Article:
16 Female Athletes Sue NCAA Over Trans Competitors

Share this article:


Sixteen female college athletes have taken legal action against the National Collegiate Athletics Association (NCAA) for permitting transgender athletes to participate in competition alongside them and utilize shared facilities such as locker rooms.

According to The Free Press, the focal point of this class action lawsuit is Lia Thomas, a transgender athlete and former University of Pennsylvania student, whose exceptional performance at the 2022 NCAA swimming championships has stirred controversy.

The lawsuit asserts that both the NCAA and Georgia Tech, the host of the event, knowingly violated Title IX, a federal statute designed to ensure equal opportunities for men and women in collegiate education and athletics.

This legal action marks a significant milestone, being the first of its kind on a federal level, as reported by The Free Press. Its primary objective is to instigate rule changes that would render biological males ineligible to compete against female athletes. Furthermore, the lawsuit demands the revocation of awards granted to transgender athletes in women’s competitions, advocating for them to be “reassigned” to their female counterparts.

In addition to seeking changes in policy, the lawsuit also pursues compensation for various forms of harm caused by what it deems as the defendants’ wrongful conduct. This includes damages for pain and suffering, mental and emotional distress, as well as expenses incurred due to the repercussions of the alleged transgressions.

Lia Thomas, initially a member of the University of Pennsylvania’s men’s swim team from 2017 to 2020, did not advance to the NCAA championships during that period. However, after undergoing two years of hormone therapy, Thomas transitioned to the women’s team, where she notably excelled in both sprint and endurance races, surpassing her female competitors.

During this transition, Thomas also made headlines for being nominated for the NCAA Women of the Year award. Nevertheless, her switch of locker rooms stirred controversy within the ongoing lawsuit. Plaintiffs accused the NCAA of violating the Fourteenth Amendment by allegedly “destroying female safe spaces in women’s locker rooms.”

Among the plaintiffs, Kylee Alons, a former swimmer for North Carolina State, voiced her discomfort with Thomas using the women’s locker room during the championships. Alons revealed to the news outlet that she felt so uneasy about the situation that she resorted to changing in a “dimly lit storage and utility closet” located under the bleachers. “I was literally racing U.S. and Olympic gold medalists and I was changing in a storage closet at this elite-level meet,” Alons said. “I just felt that my privacy and safety were being violated in the locker room.”

The lawsuit, spearheaded by the Independent Council on Women’s Sports, asserts that the NCAA’s decision to permit Lia Thomas to compete against women is founded on an “illegal premise.” Specifically, the suit contends that the notion that “testosterone suppression and personal choice alone can make a male eligible to compete on a women’s sports team” is unlawful.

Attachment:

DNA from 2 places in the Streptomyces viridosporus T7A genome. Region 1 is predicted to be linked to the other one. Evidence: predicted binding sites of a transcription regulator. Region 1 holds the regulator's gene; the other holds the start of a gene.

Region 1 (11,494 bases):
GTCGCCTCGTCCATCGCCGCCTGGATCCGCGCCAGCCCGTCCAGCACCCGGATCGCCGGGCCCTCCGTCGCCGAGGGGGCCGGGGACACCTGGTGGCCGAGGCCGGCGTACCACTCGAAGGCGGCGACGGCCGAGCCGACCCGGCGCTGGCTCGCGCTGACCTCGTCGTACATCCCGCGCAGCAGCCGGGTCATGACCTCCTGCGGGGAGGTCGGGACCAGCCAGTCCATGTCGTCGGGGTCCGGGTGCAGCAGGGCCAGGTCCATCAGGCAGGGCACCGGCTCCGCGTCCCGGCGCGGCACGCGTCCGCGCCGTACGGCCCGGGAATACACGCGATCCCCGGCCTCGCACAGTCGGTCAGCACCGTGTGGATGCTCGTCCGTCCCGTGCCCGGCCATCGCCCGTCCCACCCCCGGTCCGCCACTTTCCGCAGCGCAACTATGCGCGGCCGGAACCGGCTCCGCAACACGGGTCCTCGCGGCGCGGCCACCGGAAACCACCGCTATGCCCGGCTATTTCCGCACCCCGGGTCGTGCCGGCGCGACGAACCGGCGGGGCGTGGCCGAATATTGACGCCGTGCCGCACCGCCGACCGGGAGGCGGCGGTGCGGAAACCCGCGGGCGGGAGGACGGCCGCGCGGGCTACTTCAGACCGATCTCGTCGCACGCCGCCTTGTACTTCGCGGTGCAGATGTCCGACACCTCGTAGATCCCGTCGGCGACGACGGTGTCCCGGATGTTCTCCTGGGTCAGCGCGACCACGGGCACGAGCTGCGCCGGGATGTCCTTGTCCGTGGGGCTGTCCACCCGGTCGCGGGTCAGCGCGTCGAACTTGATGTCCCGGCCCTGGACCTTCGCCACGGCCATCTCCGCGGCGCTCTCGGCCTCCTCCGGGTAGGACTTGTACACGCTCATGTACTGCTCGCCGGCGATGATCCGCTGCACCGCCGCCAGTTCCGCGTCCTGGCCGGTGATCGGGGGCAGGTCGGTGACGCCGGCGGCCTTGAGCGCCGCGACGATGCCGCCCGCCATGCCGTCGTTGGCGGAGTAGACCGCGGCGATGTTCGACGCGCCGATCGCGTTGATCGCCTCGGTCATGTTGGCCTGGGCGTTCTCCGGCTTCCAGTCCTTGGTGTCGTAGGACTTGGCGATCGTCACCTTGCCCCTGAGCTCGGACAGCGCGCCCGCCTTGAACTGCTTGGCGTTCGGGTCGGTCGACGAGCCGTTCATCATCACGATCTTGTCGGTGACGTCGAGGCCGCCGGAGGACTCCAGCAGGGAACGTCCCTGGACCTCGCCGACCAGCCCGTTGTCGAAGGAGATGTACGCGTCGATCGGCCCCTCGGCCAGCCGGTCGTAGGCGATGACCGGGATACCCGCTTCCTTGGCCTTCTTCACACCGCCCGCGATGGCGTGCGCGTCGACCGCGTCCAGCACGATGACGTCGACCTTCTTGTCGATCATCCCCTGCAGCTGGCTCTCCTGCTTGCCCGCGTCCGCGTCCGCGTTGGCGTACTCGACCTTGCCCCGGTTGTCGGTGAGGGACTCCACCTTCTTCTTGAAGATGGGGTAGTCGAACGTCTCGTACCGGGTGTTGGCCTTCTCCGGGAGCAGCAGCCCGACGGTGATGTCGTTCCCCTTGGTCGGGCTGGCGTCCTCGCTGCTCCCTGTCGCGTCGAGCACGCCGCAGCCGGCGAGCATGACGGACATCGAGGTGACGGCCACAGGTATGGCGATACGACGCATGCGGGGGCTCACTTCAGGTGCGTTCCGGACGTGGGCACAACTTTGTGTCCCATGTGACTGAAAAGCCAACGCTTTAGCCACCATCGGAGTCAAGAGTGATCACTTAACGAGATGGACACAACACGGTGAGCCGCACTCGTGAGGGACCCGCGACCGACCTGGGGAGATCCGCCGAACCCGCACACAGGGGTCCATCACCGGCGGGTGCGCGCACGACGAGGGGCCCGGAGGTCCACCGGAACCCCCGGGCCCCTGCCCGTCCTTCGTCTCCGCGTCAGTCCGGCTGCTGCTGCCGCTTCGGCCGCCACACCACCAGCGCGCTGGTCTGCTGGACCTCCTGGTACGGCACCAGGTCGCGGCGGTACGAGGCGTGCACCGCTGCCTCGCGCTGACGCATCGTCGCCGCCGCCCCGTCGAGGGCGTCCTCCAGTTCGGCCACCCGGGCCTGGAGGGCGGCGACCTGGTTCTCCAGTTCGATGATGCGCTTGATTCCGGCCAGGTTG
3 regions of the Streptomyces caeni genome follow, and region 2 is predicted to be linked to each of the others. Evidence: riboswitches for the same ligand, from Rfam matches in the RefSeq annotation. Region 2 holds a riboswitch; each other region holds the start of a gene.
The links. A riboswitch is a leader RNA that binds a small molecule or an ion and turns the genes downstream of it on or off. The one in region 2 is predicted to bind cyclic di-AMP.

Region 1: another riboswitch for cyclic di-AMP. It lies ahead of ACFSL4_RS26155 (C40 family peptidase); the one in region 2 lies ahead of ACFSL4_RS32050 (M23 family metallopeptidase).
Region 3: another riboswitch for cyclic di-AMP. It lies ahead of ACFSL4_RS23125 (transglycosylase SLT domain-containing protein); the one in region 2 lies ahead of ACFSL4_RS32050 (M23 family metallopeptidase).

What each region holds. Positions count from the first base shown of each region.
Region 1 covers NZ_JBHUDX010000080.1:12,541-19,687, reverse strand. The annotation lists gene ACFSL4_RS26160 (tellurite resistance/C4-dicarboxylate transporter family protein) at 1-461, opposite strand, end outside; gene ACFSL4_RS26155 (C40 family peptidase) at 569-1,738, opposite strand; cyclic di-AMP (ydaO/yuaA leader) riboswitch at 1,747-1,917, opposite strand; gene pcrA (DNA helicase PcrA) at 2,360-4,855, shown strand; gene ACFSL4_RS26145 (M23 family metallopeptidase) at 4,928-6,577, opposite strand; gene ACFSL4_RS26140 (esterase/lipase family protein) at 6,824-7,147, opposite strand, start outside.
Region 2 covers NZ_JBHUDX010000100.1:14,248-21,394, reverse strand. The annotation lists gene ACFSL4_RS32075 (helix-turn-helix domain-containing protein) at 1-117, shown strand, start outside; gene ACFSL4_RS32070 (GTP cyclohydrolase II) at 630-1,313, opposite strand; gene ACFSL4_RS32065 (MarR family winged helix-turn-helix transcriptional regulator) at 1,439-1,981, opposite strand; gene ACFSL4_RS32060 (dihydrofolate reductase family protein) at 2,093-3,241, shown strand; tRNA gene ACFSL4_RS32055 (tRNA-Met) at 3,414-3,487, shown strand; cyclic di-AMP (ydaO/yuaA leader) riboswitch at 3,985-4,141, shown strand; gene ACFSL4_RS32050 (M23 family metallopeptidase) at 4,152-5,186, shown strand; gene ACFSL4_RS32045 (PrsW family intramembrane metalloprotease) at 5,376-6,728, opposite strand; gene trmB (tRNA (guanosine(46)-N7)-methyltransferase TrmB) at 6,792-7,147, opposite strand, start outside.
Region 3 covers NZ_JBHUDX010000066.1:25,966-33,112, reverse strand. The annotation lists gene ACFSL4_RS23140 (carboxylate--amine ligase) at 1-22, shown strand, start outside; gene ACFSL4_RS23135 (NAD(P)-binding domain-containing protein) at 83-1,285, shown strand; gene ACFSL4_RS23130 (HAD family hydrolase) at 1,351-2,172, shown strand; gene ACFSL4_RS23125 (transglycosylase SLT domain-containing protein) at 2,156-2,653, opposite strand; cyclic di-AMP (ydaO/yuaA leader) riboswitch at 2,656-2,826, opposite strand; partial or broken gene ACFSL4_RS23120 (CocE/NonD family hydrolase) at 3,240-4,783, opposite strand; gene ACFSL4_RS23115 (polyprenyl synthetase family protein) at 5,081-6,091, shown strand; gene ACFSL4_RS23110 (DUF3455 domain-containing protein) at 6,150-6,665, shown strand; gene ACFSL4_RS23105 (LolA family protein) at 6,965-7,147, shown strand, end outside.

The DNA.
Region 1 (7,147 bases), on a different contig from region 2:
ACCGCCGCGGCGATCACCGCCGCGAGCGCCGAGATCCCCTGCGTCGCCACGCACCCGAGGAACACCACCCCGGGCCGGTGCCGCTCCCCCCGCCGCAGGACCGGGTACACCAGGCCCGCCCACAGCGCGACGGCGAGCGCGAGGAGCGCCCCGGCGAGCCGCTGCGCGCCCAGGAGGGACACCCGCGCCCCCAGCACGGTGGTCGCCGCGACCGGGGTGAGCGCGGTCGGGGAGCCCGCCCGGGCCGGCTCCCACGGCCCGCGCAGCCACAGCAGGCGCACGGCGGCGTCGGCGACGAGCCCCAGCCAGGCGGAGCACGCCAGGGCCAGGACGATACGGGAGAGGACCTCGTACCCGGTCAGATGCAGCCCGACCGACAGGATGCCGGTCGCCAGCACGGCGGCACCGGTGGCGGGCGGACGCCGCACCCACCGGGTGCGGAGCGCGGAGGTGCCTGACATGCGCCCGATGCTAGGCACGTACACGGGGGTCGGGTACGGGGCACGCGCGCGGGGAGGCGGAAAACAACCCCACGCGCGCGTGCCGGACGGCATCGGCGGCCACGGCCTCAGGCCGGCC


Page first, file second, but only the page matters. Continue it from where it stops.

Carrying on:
Furthermore, it criticizes the association’s regulations, claiming that they allow “men to compete on women’s teams with a testosterone level that is five times higher than the highest recorded testosterone level for elite female athletes.” This, the suit argues, provides males who have undergone puberty with an inherent biological advantage over women, a disparity that no woman can bridge without resorting to doping.

One of the plaintiffs, Emma Gaines, who tied with Thomas in the 200-yard freestyle final at the 2022 Championships, expressed her concerns to The Free Press. Gaines stated that by permitting biological males to compete against women, the NCAA is “undermining everything that Title IX was created to protect.”

“The NCAA’s most basic job is to protect the fairness and safety of competition,” Gaines said, “but instead the NCAA has been and continues to openly discriminate against women.”

The lawsuit, lodged in federal court in Georgia, the very site of the 2022 championships, holds the potential to reshape eligibility regulations across all 1,100 colleges and universities affiliated with the NCAA. If successful, it could mandate the exclusion of all athletes assigned male at birth from participating in women’s sports.

Emma Gaines, who refrains from using female pronouns for Lia Thomas, voiced her discontent to The Free Press. She expressed incredulity regarding Thomas’s pride in her achievements atop the podium, stating, “He was following the rules, which is why we’re challenging the rules. Because it is the rules that are the problem. Not Lia Thomas.”

Share this article:

Let's Connect

Contact Colin today, to explore opportunities, discuss your needs, and discover how his expertise can propel your success.